Simultaneous raids at seven locations nabbed Roberto Nunez, 30, about 8:15 a.m., hiding in a Bronx basement where his brother lives, police said. He was charged with multiple counts of murder, including one count in the first degree.
The evidence against Nunez includes the gun used in the slaughter, subsequently bought by an undercover cop as part of the casework, and his DNA, recovered from a shirt ditched close to the crime scene, police said.
“Detectives assigned to this case did a masterful job, relentlessly working it to apprehend a suspect who initially appeared so calm, collected and out of reach,” Police Commissioner Raymond Kelly said.
As darkness settled over the 26th Precinct stationhouse, blocks away from Columbia’s Morningside Heights campus, police braced for chaos as Nunez was led out in handcuffs, bound for Central Booking.
An emotional group of about 10 family members of his alleged victims had gathered there, crying and arguing with police, who had set up barricades to contain them.
Nunez, wearing a white T-shirt, white shorts and black flip-flops, his hands and feet shackled, bowed his head as the relatives screamed at him in Spanish, calling him “wretched.”
Cops had to hold them back. Some collapsed to the ground, exasperated.
“Everyone is destroyed by this,” said a woman who identified herself only as Dinora, the aunt of Heriberto Suazo, one of the men slain in what appears to be a classic example of drug-related violence.
Three men killed with six bullets in a matter of seconds inside a flashy $88,000 SUV. The only detail of the crime that didn’t fit was where the killing was done: The BMW was parked legally on Claremont Ave., next to the Manhattan School of Music and Knox Hall, the latter an academic building that is part of the Ivy League institution.
On June 7, about 6:27 p.m., a man walking by the BMW noticed the horror inside: Suazo, 26, riding shotgun, was shot once in the head; Amaury Rodriguez, 31, the driver and BMW’s owner, was shot three times; and Luis Catalan, 25, had bullets pierce his left temple and arm.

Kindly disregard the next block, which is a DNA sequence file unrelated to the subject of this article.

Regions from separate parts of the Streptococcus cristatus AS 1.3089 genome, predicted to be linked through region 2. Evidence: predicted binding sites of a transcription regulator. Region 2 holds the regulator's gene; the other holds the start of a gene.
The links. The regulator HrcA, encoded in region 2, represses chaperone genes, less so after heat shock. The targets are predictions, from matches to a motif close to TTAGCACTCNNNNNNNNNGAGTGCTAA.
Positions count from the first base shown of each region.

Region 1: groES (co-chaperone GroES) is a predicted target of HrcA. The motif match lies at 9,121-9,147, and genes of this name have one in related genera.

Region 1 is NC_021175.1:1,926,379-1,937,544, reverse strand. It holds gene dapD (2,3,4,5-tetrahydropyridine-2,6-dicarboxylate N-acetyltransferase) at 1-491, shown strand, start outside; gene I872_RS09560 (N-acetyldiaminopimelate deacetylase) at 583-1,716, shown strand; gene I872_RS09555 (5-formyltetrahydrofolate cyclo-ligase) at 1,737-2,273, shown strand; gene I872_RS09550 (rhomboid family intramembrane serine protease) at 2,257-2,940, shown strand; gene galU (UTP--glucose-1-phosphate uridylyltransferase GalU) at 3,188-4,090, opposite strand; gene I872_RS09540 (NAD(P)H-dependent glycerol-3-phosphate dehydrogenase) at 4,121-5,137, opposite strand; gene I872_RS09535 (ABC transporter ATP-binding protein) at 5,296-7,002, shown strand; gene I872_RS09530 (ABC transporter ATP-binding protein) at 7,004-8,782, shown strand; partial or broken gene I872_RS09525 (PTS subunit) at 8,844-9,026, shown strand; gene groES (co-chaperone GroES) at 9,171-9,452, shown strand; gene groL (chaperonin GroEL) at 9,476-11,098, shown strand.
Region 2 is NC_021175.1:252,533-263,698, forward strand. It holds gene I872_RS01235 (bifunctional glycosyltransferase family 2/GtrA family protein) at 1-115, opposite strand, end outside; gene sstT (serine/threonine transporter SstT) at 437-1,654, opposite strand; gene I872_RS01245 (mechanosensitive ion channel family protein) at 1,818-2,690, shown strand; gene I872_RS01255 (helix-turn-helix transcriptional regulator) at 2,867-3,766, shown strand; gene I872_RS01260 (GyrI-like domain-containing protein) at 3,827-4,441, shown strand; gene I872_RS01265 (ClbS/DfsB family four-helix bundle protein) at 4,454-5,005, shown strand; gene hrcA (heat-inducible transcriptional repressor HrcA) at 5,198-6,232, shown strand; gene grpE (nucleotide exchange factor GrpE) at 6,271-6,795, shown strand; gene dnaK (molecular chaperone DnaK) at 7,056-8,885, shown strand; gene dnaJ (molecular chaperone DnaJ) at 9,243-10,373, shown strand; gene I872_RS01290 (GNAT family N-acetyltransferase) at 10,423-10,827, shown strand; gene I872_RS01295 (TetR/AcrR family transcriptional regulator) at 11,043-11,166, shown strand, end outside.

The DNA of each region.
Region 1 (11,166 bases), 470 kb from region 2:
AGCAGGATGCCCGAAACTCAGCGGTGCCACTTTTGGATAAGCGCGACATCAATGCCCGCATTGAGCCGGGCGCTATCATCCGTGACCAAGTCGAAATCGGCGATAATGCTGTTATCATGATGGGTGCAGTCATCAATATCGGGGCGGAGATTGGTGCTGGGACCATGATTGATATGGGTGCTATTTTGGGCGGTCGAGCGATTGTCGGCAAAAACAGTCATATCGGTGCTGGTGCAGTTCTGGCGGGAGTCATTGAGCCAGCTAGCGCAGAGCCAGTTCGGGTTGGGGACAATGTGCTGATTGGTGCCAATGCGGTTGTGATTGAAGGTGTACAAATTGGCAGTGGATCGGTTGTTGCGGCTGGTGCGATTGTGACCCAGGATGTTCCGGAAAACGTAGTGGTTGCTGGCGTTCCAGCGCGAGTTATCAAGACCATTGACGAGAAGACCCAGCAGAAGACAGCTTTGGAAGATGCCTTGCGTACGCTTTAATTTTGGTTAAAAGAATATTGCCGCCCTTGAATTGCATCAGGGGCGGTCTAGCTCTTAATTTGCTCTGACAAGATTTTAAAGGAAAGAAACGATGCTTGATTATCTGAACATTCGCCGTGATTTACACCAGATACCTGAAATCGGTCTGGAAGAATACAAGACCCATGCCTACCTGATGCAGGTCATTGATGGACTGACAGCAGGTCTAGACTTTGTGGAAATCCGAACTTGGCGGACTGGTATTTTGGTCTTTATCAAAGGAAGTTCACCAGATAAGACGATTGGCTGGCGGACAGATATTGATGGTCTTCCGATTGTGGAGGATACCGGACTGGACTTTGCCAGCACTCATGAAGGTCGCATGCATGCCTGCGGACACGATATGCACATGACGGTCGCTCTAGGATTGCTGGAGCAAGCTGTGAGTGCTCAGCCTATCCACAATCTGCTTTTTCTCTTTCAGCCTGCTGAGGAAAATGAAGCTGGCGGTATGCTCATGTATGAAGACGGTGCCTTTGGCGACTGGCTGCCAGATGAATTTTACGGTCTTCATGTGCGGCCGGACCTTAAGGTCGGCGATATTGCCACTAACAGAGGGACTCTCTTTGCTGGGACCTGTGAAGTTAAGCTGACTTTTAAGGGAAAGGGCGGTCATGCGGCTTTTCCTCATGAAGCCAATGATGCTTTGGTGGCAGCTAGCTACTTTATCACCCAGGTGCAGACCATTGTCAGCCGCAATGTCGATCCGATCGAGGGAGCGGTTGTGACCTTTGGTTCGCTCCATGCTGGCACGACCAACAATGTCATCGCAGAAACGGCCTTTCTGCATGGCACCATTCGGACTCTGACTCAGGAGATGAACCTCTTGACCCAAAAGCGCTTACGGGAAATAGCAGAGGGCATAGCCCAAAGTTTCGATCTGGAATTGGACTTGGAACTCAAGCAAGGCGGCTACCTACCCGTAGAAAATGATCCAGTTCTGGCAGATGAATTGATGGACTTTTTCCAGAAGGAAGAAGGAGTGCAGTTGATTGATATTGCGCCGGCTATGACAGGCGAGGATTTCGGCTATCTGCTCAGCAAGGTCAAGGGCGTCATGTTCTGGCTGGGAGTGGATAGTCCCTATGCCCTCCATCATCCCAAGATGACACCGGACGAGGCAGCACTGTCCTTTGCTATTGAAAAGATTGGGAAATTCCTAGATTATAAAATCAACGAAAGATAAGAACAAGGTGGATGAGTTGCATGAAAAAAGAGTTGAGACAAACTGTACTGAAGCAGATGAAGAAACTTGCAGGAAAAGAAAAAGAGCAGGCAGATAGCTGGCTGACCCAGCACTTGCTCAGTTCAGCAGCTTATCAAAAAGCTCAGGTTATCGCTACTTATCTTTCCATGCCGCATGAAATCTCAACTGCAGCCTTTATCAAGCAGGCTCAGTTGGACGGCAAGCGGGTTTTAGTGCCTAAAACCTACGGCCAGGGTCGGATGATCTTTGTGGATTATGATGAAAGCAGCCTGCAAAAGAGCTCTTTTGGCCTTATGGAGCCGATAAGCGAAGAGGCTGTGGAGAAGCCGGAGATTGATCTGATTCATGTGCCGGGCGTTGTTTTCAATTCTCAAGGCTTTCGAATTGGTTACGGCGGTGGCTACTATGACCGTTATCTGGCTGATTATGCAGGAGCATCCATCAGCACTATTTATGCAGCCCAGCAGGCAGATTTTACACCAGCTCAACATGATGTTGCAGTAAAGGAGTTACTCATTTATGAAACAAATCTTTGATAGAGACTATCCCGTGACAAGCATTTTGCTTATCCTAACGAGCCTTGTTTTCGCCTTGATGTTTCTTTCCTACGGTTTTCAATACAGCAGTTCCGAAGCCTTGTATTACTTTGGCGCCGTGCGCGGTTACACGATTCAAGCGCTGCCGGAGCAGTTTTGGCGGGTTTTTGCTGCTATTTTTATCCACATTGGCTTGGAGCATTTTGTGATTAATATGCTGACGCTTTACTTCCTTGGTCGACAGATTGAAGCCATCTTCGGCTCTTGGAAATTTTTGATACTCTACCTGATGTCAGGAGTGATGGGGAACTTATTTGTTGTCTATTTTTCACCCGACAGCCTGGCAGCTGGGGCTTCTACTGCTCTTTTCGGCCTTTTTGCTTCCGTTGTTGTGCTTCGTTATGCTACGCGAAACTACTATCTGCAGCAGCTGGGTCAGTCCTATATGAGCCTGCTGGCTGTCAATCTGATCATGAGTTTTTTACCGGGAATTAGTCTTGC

Police said Catalan had company in the back seat — the killer had sat behind the driver.
His work done, he exited the ride carrying a white bag, and quickly ditched his shirt. A surveillance camera captured his movements, police said.
Police investigate the scene after three Manhattan men were found shot to death inside a BMW in Morningside Heights on June 7.
But so beyond apprehension did the suspect at first appear that police sources previously told the Daily News that they believed he may have been a professional hitman hired from out of the country.
After all, police had released to the media a clear surveillance camera image of the gunman, but a positive tip was at first elusive, the sources said. But those who knew the gunman, the sources said at the time, may have just been scared to inform against him, a possibility that meshes well with the working theory as to motive that investigators have held throughout: The three men were reputed drug dealers, who were suspected of robbing rivals, and were likely killed to settle a score.
Smart at first as fugitive, Nunez kept moving from place to place to avoid capture, police sources said.
But at one hideout, someone he knew saw him with a gun and went to police, who then arranged for an undercover officer to buy the firearm from another man, the suspect’s pal, the sources said.
Investigators later matched the weapon to the triple murder.
“He got sloppy,” one police source said. “He walked away calmly like a professional hitman, but then he got sloppy with the gun.”
By the time detectives had the evidence to arrest Nunez, however, they no longer knew where he was, and feared he may have fled the country. They hit all the possible addresses Saturday morning, including one in Pennsylvania, the sources said.
An address on Morris Ave. in the Concourse Village section of the Bronx proved to be the jackpot. Nunez surrendered without a struggle, but afterward wasn’t talking to investigators. Police believe surveillance video shows Roberto Nunez leaving the murder scene.
Nunez, whose family is from the Dominican Republic, grew up with two brothers and two sisters in an apartment building on W. 127th St., about a mile from the crime scene. He moved out a year ago after falling behind on rent, neighbors said.
“They were some good kids, greeted you every time,” a former neighbor, Michael, 46, who declined to give his last name, said of Nunez and his siblings. “He wasn’t like the regular hoodlums.”
Beatriz Rodriguez, 29, the wife of Amaury Rodriguez, seethed with anger at the accused, noting that their 2-year-old son is still waiting for his father to return home.
“I want justice for my husband and everyone else,” she said outside the 26th Precinct stationhouse. “They were humans; they weren’t animals.”